On Tuesday, Verizon Wireless took further steps toward fulfilling its fifth-generation (5G) network ambitions with the signing of a $1.05 billion purchase agreement with Corning that will provide Verizon with up to 12.4 million miles of optical fiber infrastructure each year from 2018 through 2020. The Corning deal compliments Verizon’s recently completed $1.8 billion acquisition of fiber optic network assets held by XO Communications. Combined with a separate, but related lease of XO spectrum assets that was approved by the FCC last summer, the XO transaction gave Verizon access to (1) a national, inter-city fiber network which spans 20,000 route miles and includes fiber rings in 45 of the top 50 U.S. markets and (2) FCC licenses in the 28 GHz and 39 GHz bands that cover 45% of the U.S. population.
According to a Verizon spokesman, the Corning purchase is intended to help Verizon pursue “growth opportunities in 5G” that include “fixed 1 GB service, smart cities and low-latency applications for commercial use in transportation and other industries” as well as “4G LTE densification to add network capacity nationwide.” Pointing to Verizon’s plan to conduct 5G technology trials in eleven markets and to his company’s ongoing “One Fiber” initiative which began last year with a $300 million, six-year long commitment to replace Boston’s aging copper network lines with fiber infrastructure, Verizon chief supply chain officer Viju Menon also noted that “securing the required volume of optical fiber and hardware solutions with Corning will ensure we meet our planned rollout schedules.”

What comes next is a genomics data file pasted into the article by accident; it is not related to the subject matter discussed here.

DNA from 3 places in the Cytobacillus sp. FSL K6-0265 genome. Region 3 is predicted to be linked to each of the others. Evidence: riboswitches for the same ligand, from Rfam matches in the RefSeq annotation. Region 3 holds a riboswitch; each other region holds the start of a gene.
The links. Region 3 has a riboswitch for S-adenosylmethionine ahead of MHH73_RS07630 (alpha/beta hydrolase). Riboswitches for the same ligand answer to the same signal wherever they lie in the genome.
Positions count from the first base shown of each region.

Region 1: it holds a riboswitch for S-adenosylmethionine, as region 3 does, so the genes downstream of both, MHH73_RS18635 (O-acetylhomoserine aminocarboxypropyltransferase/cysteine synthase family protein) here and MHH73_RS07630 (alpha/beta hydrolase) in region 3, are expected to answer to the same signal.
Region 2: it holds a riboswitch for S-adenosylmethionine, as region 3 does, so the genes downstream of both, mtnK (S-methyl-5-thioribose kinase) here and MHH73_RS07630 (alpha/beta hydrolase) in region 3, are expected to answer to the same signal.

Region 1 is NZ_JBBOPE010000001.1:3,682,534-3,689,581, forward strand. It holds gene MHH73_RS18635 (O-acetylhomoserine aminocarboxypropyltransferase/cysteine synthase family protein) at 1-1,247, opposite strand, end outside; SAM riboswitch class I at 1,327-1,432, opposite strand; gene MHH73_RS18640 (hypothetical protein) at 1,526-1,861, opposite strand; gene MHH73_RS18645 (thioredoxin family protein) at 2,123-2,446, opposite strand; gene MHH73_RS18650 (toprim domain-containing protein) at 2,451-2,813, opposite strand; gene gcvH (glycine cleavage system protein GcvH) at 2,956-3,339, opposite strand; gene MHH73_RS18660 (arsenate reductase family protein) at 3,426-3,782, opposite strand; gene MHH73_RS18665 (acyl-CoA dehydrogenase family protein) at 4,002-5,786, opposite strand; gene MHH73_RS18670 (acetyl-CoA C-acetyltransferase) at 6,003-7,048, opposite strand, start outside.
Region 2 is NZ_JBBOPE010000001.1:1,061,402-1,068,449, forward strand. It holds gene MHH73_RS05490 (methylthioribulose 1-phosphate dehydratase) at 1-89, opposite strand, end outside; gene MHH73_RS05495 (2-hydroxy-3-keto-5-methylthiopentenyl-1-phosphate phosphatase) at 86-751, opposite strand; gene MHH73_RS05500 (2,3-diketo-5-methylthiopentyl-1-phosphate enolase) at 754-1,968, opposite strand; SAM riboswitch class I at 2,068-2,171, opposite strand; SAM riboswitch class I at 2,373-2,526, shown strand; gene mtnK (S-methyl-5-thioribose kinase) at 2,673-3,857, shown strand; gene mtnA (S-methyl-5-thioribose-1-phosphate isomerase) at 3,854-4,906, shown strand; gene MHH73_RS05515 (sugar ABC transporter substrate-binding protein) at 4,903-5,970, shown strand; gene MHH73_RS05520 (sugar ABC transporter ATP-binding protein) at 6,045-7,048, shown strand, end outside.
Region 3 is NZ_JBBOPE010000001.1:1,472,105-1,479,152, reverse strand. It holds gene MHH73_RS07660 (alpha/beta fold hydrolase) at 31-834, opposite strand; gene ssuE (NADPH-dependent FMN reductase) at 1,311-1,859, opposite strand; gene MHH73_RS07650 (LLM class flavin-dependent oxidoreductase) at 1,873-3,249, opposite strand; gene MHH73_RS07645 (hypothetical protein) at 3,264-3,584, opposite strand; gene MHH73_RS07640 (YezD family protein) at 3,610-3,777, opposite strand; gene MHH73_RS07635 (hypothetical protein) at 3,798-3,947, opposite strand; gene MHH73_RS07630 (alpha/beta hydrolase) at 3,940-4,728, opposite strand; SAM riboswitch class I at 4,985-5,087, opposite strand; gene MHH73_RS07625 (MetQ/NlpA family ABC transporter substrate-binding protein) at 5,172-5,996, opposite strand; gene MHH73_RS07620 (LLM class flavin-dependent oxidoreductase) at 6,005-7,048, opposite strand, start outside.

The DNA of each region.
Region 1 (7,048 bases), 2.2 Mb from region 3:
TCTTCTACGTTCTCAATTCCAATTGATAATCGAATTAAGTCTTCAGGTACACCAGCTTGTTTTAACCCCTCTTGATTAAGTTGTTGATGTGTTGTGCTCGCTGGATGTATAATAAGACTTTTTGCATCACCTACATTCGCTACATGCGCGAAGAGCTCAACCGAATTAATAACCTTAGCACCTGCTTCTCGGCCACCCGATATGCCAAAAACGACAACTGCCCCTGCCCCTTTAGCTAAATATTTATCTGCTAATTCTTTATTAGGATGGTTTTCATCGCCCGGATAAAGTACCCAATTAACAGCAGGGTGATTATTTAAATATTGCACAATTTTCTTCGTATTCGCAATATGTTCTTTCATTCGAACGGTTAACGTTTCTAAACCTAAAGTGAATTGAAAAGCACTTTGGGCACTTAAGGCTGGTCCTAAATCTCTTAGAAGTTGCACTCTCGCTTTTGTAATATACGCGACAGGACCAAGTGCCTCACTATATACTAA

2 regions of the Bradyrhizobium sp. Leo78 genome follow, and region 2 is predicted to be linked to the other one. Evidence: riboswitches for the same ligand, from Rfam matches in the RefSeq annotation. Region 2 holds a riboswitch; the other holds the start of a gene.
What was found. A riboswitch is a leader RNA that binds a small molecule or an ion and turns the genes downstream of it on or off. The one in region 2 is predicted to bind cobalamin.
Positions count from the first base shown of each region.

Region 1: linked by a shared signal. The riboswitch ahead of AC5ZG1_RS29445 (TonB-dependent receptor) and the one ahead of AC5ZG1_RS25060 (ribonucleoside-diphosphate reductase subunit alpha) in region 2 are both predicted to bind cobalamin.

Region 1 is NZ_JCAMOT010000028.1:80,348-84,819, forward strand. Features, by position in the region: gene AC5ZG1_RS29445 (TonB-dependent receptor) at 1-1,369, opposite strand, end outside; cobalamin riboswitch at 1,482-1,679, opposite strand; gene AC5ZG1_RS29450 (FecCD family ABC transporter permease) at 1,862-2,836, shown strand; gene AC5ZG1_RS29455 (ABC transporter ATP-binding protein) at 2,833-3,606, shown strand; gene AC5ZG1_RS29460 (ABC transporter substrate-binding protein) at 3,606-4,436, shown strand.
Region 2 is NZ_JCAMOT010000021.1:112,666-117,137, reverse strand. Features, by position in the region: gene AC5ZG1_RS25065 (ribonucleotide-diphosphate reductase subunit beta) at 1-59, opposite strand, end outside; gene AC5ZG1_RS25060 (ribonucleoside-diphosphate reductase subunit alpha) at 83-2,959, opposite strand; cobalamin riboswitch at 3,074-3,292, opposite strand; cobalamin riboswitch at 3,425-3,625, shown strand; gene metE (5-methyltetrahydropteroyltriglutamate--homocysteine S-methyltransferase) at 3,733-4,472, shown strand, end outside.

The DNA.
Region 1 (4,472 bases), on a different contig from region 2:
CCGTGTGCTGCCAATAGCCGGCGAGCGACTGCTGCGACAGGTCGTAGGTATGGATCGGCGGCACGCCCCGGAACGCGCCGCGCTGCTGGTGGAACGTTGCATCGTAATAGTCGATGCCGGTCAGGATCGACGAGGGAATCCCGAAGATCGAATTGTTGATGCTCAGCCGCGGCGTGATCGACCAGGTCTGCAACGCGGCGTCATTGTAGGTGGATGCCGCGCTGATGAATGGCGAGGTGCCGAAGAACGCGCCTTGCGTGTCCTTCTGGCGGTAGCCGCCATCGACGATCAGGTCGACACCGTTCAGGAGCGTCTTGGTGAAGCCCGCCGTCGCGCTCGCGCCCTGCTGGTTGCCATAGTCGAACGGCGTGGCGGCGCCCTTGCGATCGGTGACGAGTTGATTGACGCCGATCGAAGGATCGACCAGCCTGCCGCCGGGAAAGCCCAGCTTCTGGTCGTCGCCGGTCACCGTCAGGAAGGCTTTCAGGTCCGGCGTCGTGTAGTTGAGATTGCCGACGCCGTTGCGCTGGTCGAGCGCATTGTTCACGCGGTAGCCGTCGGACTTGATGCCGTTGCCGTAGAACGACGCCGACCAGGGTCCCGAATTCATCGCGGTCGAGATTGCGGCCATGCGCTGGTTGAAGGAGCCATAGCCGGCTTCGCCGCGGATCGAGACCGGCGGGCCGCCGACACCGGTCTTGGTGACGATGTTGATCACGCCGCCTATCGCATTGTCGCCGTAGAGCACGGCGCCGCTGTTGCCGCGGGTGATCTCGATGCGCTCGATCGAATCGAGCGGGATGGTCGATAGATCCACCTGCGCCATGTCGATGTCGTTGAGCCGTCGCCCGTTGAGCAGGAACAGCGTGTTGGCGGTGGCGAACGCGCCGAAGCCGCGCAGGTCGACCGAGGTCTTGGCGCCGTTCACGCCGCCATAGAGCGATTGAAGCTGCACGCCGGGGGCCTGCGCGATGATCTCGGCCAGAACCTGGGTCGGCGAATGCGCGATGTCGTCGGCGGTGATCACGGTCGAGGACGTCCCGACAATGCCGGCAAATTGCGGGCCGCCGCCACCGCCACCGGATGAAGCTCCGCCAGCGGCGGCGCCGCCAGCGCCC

Meanwhile, funds from the Verizon deal are expected to offset Corning’s projected $250 million cost of expanding and updating its optical fiber, cable and solutions manufacturing facilities “to help meet the demand of its global carrier and enterprise customers.” A Corning spokesman informed reporters that work on the expansion project will begin later this year with the goal of bringing all manufacturing facilities into full operation during 2018. In a press statement praising the deal, FCC Chairman Ajit Pai predicted that the agreement “will create thousands of high-quality jobs building and laying fiber” that will “go a long way toward closing the digital divide.” Asserting that “a forward-thinking approach” which “relies on market incentives” is “the best way to deliver digital opportunity,” Pai promised that the FCC “will continue to focus on creating a regulatory climate that favors greater investment.”